Tina Thompson finds herself on the couch in her Seattle home some evenings, bone weary and feeling the toll that nearly two decades of year-round professional basketball has taken on her body. And her 8-year-old son Dyllan will come downstairs.
"He'll say, 'You look tired, Mom,'" Thompson says. "Then he tells me to get some rest and that he'll come down and check on me. And I see him peeking in on me."
Still, when Thompson told Dyllan that this would be her last WNBA season, that she would be retiring, he cried.
"He doesn't want me to retire, but he sees that I'm tired," Thompson said. "I think once he sees that we will be able to do things more, go to the park, and run around for as long as we want. Or go out on bikes or go swimming and not have to worry about whether I have a game tomorrow, or that I don't need ice and rest all the time, his perspective will change."
Because Thompson's mind is not changing. She's not budging, no matter how productive she has been in a 17-year WNBA career, becoming the league's all-time leading scorer and the only player in its history to tally 7,000 points and 3,000 rebounds.
She is the WNBA's last original player. She was the No. 1 pick in the inaugural 1997 draft. She won four championships in Houston, two Olympic gold medals and was a nine-time All-Star. And Thompson's final season has been anything but a fade into the sunset. She has been the anchor on the floor for a Seattle Storm team missing its two brightest stars -- Sue Bird and Lauren Jackson. Thompson, 38, is the Storm's leading scorer and rebounder, averaging 13.9 points and 5.8 rebounds a game. This is her best season since 2010, when Thompson played in Los Angeles.
"I could score 30 points a night, and it would not change my decision," Thompson said. "As great as it looks -- I know some people think I could play five more years, and I appreciate the confidence -- but you do not wake up with me in the morning. You are not there when I swing my legs over the bed and put my heels down. Your opinion would change.
"It does not feel good. I feel tired all the time. Does it stop the things I have to do for my team? No. But at the same time, I don't always want to have to dig deep and push through. I'm over it."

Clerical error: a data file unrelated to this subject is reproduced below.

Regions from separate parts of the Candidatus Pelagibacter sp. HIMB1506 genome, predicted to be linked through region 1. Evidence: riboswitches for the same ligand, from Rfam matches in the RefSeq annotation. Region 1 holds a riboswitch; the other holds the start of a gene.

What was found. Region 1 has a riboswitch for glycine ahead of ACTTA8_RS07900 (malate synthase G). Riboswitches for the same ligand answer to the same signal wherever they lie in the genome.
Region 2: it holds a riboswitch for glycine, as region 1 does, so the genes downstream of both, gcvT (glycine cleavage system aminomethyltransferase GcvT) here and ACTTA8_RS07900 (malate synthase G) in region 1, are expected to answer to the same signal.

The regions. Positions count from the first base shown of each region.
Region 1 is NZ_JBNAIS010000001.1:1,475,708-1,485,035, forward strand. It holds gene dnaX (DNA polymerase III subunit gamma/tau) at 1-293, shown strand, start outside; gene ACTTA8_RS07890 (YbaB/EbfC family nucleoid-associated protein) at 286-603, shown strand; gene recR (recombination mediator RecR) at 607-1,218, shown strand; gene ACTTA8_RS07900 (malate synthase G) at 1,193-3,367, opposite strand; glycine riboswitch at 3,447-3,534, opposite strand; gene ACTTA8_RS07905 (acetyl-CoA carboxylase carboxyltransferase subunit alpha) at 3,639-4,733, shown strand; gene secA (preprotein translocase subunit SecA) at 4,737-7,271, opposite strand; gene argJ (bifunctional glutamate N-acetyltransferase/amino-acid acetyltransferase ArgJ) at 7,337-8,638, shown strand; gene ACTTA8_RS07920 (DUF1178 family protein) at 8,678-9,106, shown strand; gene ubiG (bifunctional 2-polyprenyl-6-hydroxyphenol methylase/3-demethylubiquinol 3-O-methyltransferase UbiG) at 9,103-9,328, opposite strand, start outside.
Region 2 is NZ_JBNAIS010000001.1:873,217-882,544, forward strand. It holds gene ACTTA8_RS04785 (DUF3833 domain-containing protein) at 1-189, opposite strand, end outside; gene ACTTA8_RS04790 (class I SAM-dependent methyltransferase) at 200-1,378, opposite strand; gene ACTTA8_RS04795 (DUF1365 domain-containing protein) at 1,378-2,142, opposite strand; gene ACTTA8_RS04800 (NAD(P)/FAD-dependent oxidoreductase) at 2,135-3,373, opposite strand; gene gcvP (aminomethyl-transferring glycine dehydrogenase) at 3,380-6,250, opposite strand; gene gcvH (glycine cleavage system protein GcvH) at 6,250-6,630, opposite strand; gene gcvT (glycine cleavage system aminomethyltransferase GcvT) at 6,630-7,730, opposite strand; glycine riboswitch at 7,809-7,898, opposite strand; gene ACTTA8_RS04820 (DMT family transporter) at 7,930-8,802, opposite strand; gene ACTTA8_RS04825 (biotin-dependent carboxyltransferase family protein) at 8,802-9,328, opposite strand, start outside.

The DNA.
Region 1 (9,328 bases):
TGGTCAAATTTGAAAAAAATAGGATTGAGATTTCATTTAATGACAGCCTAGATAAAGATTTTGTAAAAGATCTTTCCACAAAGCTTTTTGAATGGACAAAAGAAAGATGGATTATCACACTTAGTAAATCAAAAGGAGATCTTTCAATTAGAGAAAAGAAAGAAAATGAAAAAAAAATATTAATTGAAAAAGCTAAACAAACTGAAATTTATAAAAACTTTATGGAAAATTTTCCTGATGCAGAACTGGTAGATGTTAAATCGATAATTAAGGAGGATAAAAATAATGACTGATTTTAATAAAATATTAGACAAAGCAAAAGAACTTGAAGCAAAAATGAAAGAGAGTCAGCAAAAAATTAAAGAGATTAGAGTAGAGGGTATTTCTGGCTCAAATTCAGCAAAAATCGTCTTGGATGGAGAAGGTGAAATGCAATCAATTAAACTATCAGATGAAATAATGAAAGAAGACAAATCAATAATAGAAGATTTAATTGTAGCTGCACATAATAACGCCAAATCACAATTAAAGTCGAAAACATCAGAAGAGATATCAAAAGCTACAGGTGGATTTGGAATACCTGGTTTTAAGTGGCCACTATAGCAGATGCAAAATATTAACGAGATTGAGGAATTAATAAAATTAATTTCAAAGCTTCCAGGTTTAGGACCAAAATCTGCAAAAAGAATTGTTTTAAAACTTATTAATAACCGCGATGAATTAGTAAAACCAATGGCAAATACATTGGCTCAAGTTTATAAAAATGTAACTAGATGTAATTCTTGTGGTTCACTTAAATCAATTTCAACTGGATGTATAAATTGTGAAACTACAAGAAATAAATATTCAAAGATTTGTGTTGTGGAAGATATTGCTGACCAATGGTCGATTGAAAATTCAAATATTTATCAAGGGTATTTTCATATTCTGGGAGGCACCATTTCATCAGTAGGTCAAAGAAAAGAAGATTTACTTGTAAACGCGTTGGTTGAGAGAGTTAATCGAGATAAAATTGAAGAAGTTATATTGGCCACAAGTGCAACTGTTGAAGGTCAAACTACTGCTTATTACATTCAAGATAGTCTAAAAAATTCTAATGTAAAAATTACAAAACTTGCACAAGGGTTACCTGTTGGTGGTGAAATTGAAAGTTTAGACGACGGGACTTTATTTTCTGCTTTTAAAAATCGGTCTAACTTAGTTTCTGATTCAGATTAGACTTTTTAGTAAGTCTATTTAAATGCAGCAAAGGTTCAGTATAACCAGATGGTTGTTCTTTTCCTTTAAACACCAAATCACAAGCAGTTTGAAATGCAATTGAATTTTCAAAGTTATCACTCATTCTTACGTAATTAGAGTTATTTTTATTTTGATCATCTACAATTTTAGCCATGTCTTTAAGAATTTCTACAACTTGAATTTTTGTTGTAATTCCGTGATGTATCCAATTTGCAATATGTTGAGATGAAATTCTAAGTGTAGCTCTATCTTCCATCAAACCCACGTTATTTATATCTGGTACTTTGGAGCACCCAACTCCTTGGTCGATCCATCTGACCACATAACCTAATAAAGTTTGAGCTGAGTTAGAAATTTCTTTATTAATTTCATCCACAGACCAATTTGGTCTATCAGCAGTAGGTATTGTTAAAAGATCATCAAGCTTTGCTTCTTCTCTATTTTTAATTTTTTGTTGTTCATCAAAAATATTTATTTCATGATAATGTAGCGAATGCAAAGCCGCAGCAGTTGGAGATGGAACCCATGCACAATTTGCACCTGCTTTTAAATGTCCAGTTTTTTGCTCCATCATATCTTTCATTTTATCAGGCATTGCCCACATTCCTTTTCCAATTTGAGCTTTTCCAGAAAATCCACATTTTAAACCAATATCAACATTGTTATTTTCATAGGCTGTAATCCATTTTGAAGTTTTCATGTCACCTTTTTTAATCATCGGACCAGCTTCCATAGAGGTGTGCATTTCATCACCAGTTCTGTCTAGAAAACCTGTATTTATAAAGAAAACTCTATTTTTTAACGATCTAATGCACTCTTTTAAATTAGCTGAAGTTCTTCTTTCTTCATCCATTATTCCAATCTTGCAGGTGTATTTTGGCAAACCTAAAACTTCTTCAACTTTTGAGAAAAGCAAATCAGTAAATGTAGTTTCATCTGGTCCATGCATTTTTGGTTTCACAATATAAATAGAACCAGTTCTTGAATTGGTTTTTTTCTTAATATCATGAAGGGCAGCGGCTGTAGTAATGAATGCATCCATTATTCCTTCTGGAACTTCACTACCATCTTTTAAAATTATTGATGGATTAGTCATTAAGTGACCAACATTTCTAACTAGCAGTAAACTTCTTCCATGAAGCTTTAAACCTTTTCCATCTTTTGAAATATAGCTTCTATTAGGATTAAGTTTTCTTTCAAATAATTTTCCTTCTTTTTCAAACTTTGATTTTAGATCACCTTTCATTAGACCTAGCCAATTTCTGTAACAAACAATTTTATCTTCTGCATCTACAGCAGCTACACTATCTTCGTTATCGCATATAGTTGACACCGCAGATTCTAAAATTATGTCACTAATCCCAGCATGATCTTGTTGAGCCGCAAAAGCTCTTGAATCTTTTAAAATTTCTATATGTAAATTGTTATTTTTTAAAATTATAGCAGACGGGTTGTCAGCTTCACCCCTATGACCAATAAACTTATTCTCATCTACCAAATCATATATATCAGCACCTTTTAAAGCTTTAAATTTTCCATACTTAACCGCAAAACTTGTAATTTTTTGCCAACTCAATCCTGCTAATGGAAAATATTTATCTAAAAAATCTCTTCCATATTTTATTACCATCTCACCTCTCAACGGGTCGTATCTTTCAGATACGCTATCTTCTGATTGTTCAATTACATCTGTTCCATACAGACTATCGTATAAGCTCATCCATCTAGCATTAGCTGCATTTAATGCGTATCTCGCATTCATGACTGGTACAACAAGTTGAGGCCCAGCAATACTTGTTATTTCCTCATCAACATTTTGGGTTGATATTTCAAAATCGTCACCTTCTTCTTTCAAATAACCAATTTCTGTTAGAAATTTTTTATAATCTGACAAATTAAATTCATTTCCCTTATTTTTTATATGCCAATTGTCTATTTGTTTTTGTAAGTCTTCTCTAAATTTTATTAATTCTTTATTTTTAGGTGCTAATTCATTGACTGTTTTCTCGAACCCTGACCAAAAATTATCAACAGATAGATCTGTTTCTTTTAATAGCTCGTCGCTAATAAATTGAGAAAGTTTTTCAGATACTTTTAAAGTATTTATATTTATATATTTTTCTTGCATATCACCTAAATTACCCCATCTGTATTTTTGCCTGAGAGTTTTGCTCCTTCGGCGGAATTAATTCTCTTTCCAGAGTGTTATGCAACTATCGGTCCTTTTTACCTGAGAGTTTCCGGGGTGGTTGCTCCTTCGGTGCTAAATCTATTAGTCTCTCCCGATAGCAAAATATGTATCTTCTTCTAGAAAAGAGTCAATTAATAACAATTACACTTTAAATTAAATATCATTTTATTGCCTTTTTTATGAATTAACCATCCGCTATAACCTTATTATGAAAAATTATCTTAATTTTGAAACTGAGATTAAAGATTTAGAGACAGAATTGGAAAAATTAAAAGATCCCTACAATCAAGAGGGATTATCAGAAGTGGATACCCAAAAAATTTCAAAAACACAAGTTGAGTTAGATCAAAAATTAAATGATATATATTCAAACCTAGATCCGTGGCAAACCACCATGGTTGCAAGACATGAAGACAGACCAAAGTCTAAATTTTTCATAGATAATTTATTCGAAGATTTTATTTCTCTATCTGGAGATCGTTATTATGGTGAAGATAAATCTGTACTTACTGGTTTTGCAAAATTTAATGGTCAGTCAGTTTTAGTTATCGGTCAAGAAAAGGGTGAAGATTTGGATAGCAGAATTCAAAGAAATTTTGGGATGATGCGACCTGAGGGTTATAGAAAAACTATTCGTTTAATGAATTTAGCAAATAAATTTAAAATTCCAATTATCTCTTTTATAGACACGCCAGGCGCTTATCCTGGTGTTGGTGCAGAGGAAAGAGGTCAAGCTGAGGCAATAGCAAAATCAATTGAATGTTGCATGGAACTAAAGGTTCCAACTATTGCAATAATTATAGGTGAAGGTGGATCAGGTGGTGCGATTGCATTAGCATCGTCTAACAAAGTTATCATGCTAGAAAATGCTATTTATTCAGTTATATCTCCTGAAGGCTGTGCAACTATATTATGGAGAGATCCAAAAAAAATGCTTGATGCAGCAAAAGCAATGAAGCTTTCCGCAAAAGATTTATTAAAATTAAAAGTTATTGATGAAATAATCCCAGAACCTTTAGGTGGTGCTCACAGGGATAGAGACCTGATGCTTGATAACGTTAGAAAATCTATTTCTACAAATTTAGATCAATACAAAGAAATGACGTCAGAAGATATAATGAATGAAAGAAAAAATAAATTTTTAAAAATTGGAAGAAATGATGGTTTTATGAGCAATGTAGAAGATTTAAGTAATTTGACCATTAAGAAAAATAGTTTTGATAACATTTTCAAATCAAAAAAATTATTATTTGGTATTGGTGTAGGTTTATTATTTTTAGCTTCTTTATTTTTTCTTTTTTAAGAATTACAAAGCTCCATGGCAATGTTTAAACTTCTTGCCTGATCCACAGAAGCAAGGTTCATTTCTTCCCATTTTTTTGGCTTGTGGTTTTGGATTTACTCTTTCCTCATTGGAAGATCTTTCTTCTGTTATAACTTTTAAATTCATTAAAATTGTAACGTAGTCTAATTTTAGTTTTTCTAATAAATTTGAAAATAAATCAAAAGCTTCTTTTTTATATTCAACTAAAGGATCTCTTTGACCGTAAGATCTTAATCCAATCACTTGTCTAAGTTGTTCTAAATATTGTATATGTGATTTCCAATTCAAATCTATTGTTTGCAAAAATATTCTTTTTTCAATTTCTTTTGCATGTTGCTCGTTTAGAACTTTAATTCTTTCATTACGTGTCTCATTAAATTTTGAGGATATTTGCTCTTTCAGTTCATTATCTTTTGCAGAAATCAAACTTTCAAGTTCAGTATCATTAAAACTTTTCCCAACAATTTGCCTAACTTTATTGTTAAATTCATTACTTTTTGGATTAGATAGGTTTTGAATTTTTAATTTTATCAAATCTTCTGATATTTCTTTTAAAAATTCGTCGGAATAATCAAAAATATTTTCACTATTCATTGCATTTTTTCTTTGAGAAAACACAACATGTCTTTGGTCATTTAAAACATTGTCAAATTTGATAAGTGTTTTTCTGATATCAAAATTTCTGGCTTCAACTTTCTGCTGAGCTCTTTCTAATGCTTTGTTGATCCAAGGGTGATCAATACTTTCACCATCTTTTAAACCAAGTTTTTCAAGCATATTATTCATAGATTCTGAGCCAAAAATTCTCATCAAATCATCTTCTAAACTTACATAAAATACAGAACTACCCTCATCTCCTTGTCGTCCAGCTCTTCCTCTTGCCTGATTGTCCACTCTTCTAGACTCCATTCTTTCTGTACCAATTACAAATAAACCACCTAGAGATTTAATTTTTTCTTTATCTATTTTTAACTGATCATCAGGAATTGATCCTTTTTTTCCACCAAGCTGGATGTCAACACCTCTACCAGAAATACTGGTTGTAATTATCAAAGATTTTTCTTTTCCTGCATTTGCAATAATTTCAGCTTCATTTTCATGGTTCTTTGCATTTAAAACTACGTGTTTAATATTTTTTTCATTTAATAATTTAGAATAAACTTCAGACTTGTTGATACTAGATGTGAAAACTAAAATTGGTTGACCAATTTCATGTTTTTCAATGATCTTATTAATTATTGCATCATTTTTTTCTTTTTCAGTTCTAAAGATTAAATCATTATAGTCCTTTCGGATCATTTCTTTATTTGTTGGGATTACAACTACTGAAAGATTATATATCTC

The truth is, this legendary career might have been over a lot sooner, had it not been for the bright, easygoing little boy who has been around the world and back with his mother in his lifetime.
"He's absolutely allowed me to have the career I've had," Thompson said. "If he wasn't comfortable to be in any setting in my life, I would have changed it. Dyllan is my priority. The fact that he's been so adaptable has allowed me to have the longevity I do have."
Thompson was preparing to head into her ninth WNBA season with the Houston Comets in 2005 when she announced she was pregnant. After giving birth to Dyllan in May, she returned to the court two months later, admittedly nervous about how she was going to juggle her new role as a mother with her old one as a basketball player. Dyllan's father, Damon Jones, is a former NBA player. Thompson has always been her son's primary caregiver.
"The timing wasn't the easiest, but I was having a baby and I was going to have to work it out," Thompson said. "I decided almost immediately that Dyllan was going to travel with me. I couldn't play and not have my child with me."
And so it was that Dyllan became part of the team, every team, that Thompson would play for in the next eight years. He was a regular on the bus, in the locker room, on team flights and hotel rooms. He curled up in the laps of coaches and teammates, sat through more games than he could probably count.
"I didn't sleep much, I remember that," Thompson said of those early days. "Even now, I don't remember how I did it."